|Type of paper:||Essay|
|Categories:||Human Resources Motivation Relationship Organizational behavior|
Vroom's model of expectancy theory assumes that behavior is as a result of conscious choices among alternatives whose purpose is to minimize pain and maximize pleasure (Miner, 2015). The method was developed by Victor Vroom, Edward Lawler, and Lyman Porter (Miner, 2015). Vroom indicates that the way people relate at work and their goals are not as simple as other scientists had first imagined. Vroom's model of expectancy theory suggests that the performance of an employee depends on other factors such as skills, personality, experience, knowledge, and abilities. The approach also suggests that people can be motivated by the following factors, although they may be having different goals.
The first motivator is a positive correlation between performance and effort (Miner, 2015). It means that the efforts that one puts in the job are reflected in their performance. It also suggests that a reward accompanies favorable results. Those that carry out their roles as required are likely to be rewarded. The award then satisfies the person's need (Miner, 2015). There is also a strong drive to fulfill the need enough to make an effort worthwhile (Miner, 2015).
How the model measures motivation
Vroom uses three beliefs to measure motivation. The first belief is that of valence, which refers to the emotional alignment people have concerning reward (Barba-Sanchez & Atienza-Sahuquillo, 2017). It is therefore essential that the management understands what the employees' value in terms of money, benefits, time off, or promotion. The second belief is expectancy. Employees have different levels of expectations and confidence in what they are capable of delivering (Barba-Sanchez & Atienza-Sahuquillo, 2017). The management needs to understand the training, resources, and supervision required for each employee. It can be achieved by providing the right resources to the employees. Employees should also be given the necessary support to complete a job. The third belief is instrumentality. Employees question whether they will get what they want even though it has been promised by the management (Barba-Sanchez & Atienza-Sahuquillo, 2017). It is, therefore, essential that the management delivers what it promises. It is done through transparency to determine who gets what. Vroom beliefs create an environment where motivation is given to the employees, and it acts in such a way that it reduces pain and brings pleasure.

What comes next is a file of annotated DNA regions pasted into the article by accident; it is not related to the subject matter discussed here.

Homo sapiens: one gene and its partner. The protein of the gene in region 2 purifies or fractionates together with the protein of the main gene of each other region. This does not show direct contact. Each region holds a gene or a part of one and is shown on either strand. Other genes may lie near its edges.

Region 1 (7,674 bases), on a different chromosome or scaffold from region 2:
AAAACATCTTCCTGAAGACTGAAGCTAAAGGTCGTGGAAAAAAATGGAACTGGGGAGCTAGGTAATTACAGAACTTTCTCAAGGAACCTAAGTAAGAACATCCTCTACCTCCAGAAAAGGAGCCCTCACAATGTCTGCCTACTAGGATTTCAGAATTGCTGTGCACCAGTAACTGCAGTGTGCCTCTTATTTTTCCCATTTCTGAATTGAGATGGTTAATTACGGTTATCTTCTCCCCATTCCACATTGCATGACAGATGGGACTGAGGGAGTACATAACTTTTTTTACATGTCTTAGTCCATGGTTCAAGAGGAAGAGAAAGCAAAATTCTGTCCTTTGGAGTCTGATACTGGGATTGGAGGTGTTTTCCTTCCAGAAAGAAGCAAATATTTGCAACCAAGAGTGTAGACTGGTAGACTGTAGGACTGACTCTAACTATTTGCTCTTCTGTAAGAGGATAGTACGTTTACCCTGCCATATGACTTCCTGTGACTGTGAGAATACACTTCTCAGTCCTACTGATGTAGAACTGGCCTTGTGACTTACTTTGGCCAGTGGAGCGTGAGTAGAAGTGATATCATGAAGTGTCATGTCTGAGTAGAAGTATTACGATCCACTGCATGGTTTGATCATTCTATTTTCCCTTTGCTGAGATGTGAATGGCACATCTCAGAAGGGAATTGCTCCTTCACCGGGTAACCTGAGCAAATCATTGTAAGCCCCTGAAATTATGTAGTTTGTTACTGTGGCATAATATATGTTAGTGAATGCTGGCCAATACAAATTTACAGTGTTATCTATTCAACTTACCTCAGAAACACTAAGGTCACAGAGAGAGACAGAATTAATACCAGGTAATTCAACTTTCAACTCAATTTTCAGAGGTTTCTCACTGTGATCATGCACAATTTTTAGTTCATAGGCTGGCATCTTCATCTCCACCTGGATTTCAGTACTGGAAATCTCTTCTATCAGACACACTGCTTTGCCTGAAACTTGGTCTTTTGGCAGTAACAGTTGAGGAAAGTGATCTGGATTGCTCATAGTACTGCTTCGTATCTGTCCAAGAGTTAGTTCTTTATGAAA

Ways Measure of Valence Aid Staffing Issues in an Organization
Since valence is a value that is attached to rewards by the management, employees are left to decide whether the reward is worth doing the job. In case the employee decides that the prize offered is not worth the job they are required to do, then the employer has to find out what reward the employee thinks is a fit valence to provide for the job (Barba-Sanchez & Atienza-Sahuquillo, 2017). It is therefore essential that the organization finds out what people think is of value to them when staffing for a job. Different employees value different things. Some want a retirement plan, medical coverage or vacation time to spend with family. These are things employees value and will motivate them to work hard. The human resource should be on the lookout for the things that employees value during employee interviews and annual employee evaluations. An organization is hence, able to keep its employees happy by determining the things they value or motivating them.
Vroom's Model of Expectancy theory shows how an individual behaves depending on what motivation they have. The reason can be in terms of rewards such as promotion, vacation, medical cover, and other benefits. The theory shows the processes that people undergo when making decisions. It is also essential that during staffing in an organization, the human resource should consider the different things that motivate individuals to do good work and maintain it. The organization should ensure that the rewards are deserved and wanted by the employee.
Barba-Sanchez, V., & Atienza-Sahuquillo, C. (2017). Entrepreneurial motivation and self-employment: evidence from expectancy theory. International Entrepreneurship and Management Journal, 13(4), 1097-1115.
Miner, J. B. (2015). Expectancy theories: Victor Vroom and Lyman Porter and Edward Lawler. In Organizational Behavior 1 (pp. 110-129). Routledge.
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